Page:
ED GORDEN, host: In the good ole days, children were taught not to act up in school, citizenship was as important to learning as was hitting the books. But today, with violence and metal detectors commonplace in far too many schools, the days of the polite student may be long gone. Commentator Joseph C. Phillips says the need for a well-behaved student body is sorely needed. And that journey should begin at home.
JOSEPH C. PHILLIPS reporting: The headline in the Seattle Post Intelligencer caught my eye. Race Gap in School Discipline Persists in Seattle. The article appeared on the heels of a report released by the Children's Defense Fund entitled, "Educational Apartheid in the U.S." Both the CDF report and the article conclude that, "Compared with white students, African Americans were nearly twice as likely to receive short-term suspensions, lasting 10 or fewer days. Long-term suspensions were imposed on black students more than twice the time." The implication of course, is that the gap is due to insensitive teachers and institutional racism. Well, as the father of three school-aged boys, I was naturally concerned. If black students are being unfairly punished for behavior that their white peers are not, I wanna be on guard. However, there's nothing in either report to suggest this is the case. The claims made by the Seattle School Board and the CDF do not address unfair treatment, but disproportionate treatment. The conclusions are based on numbers and not behavior. Of course, one can make the argument that the discipline gap persists due to racism, but it is not bigotry that is responsible for the black student truancy rate, which is also twice that of white students. The data also reveals that boys are two times as likely as girls to suffer suspension. Well, neither the CDF nor the Seattle School Board attempt to make a case of underlying sexism in the administering of discipline. Instead they framed the debate in the language of race and talk of discipline as though kids are being punished for running in the halls, as opposed to behavior that warrants suspension and expulsion. The framework is wrongheaded and so are the solutions that follow. The CDF advocates, "Decisions that suspension and expulsion should be made individually, after careful consideration of their efficacy for school safety and for each child." Well, Ruth McFadden, who oversees District Programs that address student discipline and truancy in Seattle, puts it more candidly, "School Administrators will discipline all students, but take cultural difference into account." What remains unclear is how people who are concerned with fairness and equality, would seek to institutionalize the notion that, there is something cultural that leads black students to misbehave. The soft bigotry of lowered expectations rears its ugly head once again. Children behave differently and the Seattle data reveals a clear correlation between the disciplinary rate and the number of students living in single-parent homes. According to the Seattle School District's figures, there are almost an equal number of black and Asian students enrolled in the Seattle schools. However, 67 percent of black students in the District live in single-parent homes versus 29 percent of Asian students. And yes, black students are more than three times as likely to be suspended or expelled. This is the elephant sitting in the room. Now, a two-parent household does not guarantee a child's success. But the evidence continues to mount that, children living with both parents in the home are at an advantage. We can either march forward under the illusion that a discipline gap exists because teachers are a bunch of racists, suspending black children more than white for no other reason than the color of their skin. Or, we can finally realize that a breakdown in the traditional family structure, and an embrace of the destructive social behavior and attitudes that have accompanied it, is playing the devil with our children.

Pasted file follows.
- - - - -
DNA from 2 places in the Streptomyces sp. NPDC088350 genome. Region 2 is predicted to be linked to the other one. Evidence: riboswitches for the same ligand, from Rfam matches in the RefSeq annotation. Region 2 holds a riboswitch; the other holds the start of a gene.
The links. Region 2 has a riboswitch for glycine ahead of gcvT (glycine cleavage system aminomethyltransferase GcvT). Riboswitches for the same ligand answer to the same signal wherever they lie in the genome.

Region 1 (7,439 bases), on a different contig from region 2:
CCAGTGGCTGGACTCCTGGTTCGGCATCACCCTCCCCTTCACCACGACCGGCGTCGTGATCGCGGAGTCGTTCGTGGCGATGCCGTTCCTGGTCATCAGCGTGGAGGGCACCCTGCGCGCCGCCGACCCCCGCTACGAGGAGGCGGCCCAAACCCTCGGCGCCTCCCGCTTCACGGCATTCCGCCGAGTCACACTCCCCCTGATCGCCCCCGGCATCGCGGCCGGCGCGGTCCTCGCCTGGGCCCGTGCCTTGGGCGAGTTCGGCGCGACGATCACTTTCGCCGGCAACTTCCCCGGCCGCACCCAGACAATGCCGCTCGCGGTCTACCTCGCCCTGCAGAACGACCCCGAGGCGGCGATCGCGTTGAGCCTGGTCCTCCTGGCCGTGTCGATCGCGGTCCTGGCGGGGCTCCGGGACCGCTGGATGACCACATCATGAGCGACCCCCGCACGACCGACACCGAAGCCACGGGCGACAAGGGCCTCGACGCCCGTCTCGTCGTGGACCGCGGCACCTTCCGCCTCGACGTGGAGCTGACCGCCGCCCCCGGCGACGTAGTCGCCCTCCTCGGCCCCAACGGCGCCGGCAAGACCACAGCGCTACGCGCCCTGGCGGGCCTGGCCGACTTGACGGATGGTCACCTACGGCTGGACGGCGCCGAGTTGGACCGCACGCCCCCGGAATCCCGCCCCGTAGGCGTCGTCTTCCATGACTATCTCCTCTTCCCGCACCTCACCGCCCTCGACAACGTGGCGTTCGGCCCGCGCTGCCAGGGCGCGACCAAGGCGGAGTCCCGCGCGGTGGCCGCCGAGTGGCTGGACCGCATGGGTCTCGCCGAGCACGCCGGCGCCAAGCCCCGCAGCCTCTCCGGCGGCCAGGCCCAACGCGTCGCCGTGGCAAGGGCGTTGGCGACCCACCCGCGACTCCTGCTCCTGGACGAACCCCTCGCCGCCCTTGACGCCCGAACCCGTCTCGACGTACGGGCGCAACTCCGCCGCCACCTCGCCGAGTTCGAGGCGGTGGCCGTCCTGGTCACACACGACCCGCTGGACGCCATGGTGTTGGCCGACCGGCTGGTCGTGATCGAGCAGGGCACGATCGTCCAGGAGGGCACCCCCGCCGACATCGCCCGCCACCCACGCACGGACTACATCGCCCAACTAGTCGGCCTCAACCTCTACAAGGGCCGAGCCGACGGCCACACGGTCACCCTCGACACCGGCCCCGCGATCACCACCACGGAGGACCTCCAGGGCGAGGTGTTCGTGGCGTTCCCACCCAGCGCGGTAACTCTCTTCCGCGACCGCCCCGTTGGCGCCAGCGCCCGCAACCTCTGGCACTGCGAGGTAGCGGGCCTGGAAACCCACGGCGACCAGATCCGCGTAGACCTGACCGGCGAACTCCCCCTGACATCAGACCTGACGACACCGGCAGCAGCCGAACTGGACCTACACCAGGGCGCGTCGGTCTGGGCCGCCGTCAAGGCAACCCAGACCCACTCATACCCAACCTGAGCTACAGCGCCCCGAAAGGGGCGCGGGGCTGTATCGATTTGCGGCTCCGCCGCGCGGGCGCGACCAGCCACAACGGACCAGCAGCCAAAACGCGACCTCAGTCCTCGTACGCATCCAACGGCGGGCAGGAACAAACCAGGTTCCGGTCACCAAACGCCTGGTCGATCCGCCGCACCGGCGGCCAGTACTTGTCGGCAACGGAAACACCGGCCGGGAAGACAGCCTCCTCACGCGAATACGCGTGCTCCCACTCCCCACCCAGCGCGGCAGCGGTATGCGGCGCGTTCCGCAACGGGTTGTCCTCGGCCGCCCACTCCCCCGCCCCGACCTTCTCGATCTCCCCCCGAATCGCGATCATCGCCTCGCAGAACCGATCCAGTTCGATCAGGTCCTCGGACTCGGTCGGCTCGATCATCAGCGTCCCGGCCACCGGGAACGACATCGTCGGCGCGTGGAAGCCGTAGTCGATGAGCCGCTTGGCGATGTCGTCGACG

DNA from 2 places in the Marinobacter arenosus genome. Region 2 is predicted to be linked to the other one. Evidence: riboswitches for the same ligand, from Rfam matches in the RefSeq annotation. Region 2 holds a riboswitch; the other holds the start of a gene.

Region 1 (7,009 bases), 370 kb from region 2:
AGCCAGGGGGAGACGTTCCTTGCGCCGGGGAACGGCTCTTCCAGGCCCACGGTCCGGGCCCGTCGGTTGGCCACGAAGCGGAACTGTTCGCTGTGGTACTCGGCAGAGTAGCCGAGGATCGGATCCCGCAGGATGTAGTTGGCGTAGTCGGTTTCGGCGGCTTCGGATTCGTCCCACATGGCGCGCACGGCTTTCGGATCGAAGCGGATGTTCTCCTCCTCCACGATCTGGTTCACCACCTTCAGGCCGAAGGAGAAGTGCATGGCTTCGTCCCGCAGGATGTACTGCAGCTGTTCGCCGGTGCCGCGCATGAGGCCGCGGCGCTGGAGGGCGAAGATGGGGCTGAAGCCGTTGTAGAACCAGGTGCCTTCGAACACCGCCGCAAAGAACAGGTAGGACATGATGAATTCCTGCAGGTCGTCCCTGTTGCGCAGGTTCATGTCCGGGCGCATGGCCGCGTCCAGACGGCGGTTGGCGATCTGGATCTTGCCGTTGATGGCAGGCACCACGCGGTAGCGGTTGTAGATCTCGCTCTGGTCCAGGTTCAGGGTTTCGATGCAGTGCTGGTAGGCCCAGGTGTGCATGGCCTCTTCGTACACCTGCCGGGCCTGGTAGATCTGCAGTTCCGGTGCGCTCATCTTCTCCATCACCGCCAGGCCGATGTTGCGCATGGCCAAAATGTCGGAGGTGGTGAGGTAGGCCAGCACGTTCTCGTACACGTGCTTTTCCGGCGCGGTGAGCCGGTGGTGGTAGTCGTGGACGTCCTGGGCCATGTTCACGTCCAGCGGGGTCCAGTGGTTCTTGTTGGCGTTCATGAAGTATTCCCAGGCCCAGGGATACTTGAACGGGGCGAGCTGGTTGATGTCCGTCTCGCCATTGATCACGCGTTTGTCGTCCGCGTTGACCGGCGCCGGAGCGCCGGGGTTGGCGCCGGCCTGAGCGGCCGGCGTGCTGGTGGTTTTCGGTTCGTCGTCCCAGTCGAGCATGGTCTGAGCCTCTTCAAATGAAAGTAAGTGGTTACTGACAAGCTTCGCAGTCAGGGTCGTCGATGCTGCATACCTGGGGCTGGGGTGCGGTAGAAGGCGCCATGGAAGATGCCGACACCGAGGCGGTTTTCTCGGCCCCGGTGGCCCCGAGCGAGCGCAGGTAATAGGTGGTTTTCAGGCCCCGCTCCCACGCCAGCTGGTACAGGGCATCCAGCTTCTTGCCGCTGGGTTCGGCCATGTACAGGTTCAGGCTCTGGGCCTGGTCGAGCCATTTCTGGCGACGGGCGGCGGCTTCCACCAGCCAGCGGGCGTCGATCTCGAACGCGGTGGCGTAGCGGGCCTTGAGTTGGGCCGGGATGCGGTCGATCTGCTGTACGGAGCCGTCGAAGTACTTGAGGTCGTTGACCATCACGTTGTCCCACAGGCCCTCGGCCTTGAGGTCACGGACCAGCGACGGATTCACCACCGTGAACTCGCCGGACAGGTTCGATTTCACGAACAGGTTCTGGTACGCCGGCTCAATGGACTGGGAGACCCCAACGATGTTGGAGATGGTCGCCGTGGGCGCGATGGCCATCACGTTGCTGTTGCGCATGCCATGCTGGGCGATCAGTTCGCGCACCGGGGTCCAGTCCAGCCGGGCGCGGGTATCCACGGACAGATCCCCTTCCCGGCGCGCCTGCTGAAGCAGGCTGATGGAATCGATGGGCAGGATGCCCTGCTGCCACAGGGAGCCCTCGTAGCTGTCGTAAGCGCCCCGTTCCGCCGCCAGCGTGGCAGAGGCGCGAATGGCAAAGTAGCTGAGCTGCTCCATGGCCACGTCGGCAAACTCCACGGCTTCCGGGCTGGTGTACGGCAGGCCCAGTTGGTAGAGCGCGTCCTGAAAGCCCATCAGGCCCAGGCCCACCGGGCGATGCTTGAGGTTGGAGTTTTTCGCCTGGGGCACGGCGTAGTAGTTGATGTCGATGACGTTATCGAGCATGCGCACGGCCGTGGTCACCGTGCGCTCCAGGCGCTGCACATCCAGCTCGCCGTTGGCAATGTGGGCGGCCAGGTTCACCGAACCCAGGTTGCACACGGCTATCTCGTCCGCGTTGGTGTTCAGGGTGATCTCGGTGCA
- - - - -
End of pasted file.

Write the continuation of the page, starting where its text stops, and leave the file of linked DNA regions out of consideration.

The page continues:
Gordon: Joseph C. Phillip is an actor and a syndicated columnist, living in Los Angeles. This is NPR News.
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